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ISC and its partners organised the 9th edition of the Science Summit around the 78th United Nations General Assembly (UNGA78) on 12-29 September 2023.
The role and contribution of science to attaining the United Nations Sustainable Development Goals (SDGs) will be the central theme of the Summit. The objective is to develop and launch science collaborations to demonstrate global science mechanisms and activities to support the attainment of the UN SDGs, Agenda 2030 and Local2030. The meeting will also prepare input for the United Nations Summit of the Future, which will take place during UNGA79 beginning on 12 September 2024.
avatar for Philip Weyl

Philip Weyl

I am an entomologist with CABI where I currently lead the weed biological control section at the Swiss centre, Managing projects on 21 different weed species, working with existing biological control agents as well as developing new agents for release. Majority of our projects at the Swiss centre are for the USA and Canada, but we are also active in Australia, South Africa and more and more in Europe. I remain active in student supervision, with MSc and PhD students at the University of Neuchatel, Switzerland, CBC, Rhodes University, South Africa and the University of Idaho, USA, where I am also an Affiliated Professor since 2020. CABI has Access and Benefit Sharing Champions of which I am one in Switzerland and was part of the team to develop and have the Swiss centre best practice approved by the Federal Office of Environment (BAFU). I also serve on the International Organization for Biological Control (IOBC) Global Commission on biological control and ABS.

Rust fungi for the biological control of weeds in Latin America, keeping a foot in the door
Philip Weyl1 Robert W. Barreto2, Heinke Jäger3 and Marion K. Seier4
1CABI, Delemont, Switzerland
2Universidade Federal de Viçosa, Departamento de Fitopatologia, Viçosa, Minas Gerais, Brazil
3Charles Darwin Research Station, Fundación Charles Darwin, Santa Cruz, Galápagos, Ecuador
4CABI, Egham, Surrey, UK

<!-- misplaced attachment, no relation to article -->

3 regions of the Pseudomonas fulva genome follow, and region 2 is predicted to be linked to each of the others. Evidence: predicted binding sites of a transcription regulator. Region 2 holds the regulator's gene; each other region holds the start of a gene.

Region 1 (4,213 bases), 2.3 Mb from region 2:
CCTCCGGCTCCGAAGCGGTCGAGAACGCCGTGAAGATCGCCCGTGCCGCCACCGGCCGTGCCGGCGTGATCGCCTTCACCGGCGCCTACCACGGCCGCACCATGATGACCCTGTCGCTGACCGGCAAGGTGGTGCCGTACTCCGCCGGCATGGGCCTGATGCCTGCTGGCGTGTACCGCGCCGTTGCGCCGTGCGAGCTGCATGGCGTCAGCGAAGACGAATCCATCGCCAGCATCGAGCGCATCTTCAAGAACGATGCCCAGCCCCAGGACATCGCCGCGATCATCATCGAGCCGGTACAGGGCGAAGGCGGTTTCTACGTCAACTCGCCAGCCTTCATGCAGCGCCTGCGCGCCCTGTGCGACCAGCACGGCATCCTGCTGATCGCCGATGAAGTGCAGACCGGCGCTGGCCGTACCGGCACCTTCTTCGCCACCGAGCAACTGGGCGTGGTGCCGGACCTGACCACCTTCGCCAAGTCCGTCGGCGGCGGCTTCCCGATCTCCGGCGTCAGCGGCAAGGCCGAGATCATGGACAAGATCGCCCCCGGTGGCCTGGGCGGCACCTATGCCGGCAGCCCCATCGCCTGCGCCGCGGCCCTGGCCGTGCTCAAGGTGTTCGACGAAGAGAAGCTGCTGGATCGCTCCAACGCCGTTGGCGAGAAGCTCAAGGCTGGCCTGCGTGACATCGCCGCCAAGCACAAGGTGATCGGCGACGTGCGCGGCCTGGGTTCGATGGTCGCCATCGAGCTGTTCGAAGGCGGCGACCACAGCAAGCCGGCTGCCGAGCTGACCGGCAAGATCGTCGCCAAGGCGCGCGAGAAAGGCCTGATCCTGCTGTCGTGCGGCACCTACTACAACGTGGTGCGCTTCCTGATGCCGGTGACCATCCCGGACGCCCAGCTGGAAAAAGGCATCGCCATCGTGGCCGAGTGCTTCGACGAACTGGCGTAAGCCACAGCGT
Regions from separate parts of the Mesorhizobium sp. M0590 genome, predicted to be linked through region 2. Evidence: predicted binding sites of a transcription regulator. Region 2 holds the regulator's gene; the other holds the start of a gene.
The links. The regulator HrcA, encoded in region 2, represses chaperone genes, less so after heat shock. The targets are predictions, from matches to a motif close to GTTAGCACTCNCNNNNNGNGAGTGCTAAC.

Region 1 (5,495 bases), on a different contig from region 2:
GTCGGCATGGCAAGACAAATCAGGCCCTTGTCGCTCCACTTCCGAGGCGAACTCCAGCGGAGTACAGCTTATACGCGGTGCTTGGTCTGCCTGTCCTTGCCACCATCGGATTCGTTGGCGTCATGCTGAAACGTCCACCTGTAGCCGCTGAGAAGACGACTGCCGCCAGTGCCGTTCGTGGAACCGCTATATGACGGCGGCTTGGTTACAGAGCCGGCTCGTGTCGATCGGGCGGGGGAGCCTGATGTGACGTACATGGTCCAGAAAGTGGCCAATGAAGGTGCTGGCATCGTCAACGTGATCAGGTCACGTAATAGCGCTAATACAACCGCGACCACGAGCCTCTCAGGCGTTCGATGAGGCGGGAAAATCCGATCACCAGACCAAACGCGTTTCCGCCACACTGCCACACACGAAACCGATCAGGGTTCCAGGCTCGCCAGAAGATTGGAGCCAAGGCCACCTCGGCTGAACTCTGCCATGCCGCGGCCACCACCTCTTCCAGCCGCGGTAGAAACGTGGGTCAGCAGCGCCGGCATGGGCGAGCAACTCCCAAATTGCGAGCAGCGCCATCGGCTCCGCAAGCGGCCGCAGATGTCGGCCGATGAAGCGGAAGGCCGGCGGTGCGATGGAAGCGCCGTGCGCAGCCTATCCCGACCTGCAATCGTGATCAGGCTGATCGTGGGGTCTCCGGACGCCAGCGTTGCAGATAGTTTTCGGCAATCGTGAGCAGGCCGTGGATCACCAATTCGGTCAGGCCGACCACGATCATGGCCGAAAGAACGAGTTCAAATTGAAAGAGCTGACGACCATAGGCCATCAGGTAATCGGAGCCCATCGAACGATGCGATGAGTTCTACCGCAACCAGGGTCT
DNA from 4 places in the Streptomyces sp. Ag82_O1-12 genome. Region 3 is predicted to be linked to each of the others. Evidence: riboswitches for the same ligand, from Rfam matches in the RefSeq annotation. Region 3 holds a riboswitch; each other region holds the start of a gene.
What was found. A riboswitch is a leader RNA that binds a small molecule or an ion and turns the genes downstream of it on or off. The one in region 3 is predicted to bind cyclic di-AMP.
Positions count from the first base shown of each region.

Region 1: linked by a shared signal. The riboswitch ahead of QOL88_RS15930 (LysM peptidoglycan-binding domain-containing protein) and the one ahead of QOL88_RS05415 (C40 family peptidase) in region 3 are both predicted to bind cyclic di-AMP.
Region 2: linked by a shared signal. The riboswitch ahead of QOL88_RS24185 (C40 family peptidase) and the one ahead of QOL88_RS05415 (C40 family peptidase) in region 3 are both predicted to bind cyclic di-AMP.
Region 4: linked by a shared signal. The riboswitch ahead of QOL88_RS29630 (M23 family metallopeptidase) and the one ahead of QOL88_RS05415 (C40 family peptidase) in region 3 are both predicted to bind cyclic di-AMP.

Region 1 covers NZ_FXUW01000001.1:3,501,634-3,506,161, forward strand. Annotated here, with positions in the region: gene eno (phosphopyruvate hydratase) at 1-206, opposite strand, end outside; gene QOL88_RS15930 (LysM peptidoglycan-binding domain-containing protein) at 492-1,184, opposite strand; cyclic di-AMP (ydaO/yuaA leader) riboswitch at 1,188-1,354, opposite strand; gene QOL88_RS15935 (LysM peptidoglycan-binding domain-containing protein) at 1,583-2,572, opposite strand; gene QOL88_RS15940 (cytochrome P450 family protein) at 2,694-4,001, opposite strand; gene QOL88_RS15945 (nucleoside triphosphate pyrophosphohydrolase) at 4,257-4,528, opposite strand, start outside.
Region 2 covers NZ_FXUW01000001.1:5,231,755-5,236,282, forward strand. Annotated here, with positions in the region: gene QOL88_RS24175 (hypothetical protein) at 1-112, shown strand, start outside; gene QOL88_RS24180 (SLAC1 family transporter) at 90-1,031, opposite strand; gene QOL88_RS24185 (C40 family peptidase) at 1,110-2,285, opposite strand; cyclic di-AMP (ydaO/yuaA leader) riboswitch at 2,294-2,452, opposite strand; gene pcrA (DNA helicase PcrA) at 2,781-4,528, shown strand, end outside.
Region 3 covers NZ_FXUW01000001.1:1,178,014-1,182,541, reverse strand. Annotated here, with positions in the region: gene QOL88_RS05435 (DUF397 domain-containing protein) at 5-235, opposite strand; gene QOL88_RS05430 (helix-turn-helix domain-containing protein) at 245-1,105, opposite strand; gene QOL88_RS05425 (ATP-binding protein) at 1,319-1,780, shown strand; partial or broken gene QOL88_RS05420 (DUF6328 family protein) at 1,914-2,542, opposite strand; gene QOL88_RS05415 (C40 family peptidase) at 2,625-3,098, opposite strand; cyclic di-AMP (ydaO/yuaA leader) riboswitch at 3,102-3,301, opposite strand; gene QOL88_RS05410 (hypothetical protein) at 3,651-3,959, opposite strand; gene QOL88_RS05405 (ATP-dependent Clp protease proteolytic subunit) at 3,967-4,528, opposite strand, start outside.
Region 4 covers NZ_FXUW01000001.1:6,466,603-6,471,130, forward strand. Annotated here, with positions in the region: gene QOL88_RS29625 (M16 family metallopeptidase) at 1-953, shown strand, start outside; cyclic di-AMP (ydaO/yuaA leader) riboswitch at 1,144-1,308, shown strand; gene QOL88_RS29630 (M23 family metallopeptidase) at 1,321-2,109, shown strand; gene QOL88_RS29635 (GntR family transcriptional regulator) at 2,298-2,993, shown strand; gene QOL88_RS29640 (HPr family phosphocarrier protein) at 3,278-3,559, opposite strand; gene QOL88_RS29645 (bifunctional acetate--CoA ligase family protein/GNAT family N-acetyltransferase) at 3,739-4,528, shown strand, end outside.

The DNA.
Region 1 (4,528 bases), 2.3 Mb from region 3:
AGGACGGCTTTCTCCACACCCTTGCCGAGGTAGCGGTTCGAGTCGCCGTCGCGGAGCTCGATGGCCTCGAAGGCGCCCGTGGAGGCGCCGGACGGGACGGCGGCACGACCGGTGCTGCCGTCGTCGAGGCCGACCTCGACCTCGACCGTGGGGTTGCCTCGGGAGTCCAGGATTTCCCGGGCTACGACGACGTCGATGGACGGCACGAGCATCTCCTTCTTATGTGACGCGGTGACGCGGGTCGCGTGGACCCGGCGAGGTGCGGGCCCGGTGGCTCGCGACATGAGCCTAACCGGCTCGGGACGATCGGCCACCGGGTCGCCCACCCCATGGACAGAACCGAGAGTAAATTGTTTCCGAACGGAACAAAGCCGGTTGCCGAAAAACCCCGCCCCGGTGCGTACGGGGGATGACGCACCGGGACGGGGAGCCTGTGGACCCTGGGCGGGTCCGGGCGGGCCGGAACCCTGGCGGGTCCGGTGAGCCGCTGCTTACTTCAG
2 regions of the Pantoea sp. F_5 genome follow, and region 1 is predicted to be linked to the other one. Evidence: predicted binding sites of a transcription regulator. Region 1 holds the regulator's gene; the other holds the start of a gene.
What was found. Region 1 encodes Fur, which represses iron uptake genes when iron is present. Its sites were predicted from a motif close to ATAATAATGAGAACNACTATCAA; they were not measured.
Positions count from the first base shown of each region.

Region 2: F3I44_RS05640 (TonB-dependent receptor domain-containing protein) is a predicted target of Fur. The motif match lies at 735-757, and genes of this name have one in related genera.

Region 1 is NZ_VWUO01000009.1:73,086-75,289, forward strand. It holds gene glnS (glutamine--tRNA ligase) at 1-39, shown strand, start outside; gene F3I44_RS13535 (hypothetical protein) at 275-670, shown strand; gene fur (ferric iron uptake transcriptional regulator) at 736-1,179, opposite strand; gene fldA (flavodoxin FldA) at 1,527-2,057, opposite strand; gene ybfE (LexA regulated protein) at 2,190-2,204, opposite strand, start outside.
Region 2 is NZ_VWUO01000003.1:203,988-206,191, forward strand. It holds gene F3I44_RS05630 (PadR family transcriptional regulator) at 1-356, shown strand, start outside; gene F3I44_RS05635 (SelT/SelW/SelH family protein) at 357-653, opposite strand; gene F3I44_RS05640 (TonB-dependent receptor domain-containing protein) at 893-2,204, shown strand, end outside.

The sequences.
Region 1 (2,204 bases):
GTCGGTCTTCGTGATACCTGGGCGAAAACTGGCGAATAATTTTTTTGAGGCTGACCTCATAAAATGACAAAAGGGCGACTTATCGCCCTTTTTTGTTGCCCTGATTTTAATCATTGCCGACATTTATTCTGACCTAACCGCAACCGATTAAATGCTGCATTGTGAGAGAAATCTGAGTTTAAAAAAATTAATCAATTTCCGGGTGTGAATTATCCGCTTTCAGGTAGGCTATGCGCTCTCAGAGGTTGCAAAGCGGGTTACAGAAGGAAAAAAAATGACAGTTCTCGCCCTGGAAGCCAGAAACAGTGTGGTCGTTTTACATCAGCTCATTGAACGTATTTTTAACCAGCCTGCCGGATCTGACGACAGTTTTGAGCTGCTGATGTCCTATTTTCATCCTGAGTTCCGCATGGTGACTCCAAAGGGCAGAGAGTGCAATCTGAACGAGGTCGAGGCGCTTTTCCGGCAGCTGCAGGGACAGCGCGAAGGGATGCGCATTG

Invasive alien plants (IAP) can pose a serious threat to food security, biodiversity, human and animal health and economic development, globally. Management of these species is imperative to limit the impact they have on the environment and economy. Once IAPs  become broadly established, conventional options such as relying on herbicides and mechanical methods  may prove expensive and unsustainable. Classical biological control (CBC) is known to offer the most cost effective and the sole sustainable option and should be considered an essential part of the integrated management strategy for invasive weeds. CBC relies on reuniting specialist natural enemies from the native range with the respective weed host in its invasive range. In order for this to happen in a safe way, many years of research are conducted and once an agent is found and deemed safe for release a pest risk analysis(PRA) is submitted in order to obtain a permit for release. Although still poorly explored in Latin America, there have been some successful experiences CBC of weeds. These will be mentioned. Two initiatives are currently underway for two target weeds- firstly, rubber vine (Cryptostegia madagascariensis) – known in the invaded area in Brazil as  ‘unha-do-diabo’ (devil’s claw) and Rubus niveus mora silvestre, (wild raspberry) in Galápagos (Ecuador). The initiative for Brazil is piggybacking on the successful use of the rust Maravalia cryptostegiae to control C. grandiflora in Australia while for R. niveus field surveys are still being conducted to identify the most virulent rust species and strains for the weed biotype which is invasive in Galapagos. Once the safety of any selected agent has been demonstrated through host-range testing, the regulatory processes in the respective two countries for the introduction of the selected agent are still to be addressed. This presentation gives an overview of the research completed, thus far, and discusses the excellent past record of rust fungi as CBC agents for weeds and their suitability for introduction into both Brazil and the Ecuador. These will possibly be the first examples of CBC of IAP implemented in these countries which may open the door for additional CBC projects in the future.